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    Till or dig the soil to a depth of 3 to 6 inches (7.6 to 15.2 cm). With a rake, remove any clumps of compacted dirt or roots completely.
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    Mix in an organic matter such as peat if the soil is heavy. Good quality topsoil can also be mixed into the soil as long as it is not more than 20 percent clay.
    • Compost or other fertilizer can also be mixed into the soil at this point to provide essential nutrients for your lawn.
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    Allow the soil to settle and then rake it to make it level.
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    Use a rotary or drop-style spreader to get the most uniform coverage when seeding. Pass over the lawn with the spreader several times, going in the same direction, to apply half of the grass seed. Make a second pass over the area, going at right angles to the first pass, to apply the remainder of the seed.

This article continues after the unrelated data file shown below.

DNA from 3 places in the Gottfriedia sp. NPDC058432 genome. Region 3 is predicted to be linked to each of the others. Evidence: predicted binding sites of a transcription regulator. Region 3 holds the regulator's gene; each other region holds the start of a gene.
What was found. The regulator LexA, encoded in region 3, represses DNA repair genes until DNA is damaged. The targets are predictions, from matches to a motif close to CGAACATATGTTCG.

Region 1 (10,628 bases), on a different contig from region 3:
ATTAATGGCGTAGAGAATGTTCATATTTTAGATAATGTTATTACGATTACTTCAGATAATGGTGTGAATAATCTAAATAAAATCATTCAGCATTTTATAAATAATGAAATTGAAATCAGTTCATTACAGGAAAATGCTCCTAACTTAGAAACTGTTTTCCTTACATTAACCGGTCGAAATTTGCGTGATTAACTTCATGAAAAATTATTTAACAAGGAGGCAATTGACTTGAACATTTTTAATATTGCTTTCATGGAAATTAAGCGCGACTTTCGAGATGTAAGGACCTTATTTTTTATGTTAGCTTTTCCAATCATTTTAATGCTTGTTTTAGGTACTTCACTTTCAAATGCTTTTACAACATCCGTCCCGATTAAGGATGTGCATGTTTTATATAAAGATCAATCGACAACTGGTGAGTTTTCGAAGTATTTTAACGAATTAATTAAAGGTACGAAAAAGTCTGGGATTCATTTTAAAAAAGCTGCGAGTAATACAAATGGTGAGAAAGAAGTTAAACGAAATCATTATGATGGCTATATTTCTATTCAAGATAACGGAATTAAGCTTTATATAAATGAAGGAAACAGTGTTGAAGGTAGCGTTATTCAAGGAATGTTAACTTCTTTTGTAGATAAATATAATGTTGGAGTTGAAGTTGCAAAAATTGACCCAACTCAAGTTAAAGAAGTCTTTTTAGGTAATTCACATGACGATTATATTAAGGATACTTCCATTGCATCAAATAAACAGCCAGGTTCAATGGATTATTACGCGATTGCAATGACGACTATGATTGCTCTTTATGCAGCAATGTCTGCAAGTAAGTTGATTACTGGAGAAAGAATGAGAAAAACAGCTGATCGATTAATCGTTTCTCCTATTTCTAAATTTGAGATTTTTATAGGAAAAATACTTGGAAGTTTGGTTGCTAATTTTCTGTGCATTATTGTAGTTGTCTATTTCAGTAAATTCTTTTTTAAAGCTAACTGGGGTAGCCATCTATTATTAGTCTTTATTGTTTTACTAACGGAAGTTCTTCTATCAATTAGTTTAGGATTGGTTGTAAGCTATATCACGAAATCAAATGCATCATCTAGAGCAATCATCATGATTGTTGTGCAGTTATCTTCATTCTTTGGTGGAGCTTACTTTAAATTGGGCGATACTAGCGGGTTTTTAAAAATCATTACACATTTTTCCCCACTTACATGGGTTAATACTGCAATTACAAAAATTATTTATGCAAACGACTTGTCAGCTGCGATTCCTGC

• If not using a drop-style spreader and using your hand instead, toss the seeds from roughly two or three feet to ensure more even coverage. Shoot to cover one square foot with about 1/3 of an ounce (30 grams per square meter).
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    Rake the area lightly to cover the seeds with soil.
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    Roll the area carefully to ensure good seed-to-soil contact and to firm the surface to protect the seed.
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    Mulch the entire area lightly using weed-free straw or hay. Apply the mulch lightly enough that some of the soil surface is visible through the mulch.
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    Water the area or roll it again to help the mulch stay in place and prevent it from blowing away.
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    Keep the surface of the soil moist for 15 to 20 days to allow the seedlings to germinate and get established. This may require light watering two to four times each day.
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    Water the lawn less frequently after the grass is established. Begin mowing the grass when it reaches 2 12 to 3 inches (6.4 to 7.6 cm). After the first mow, keep a routine watering schedule of 1 inch (2.5 cm) per week.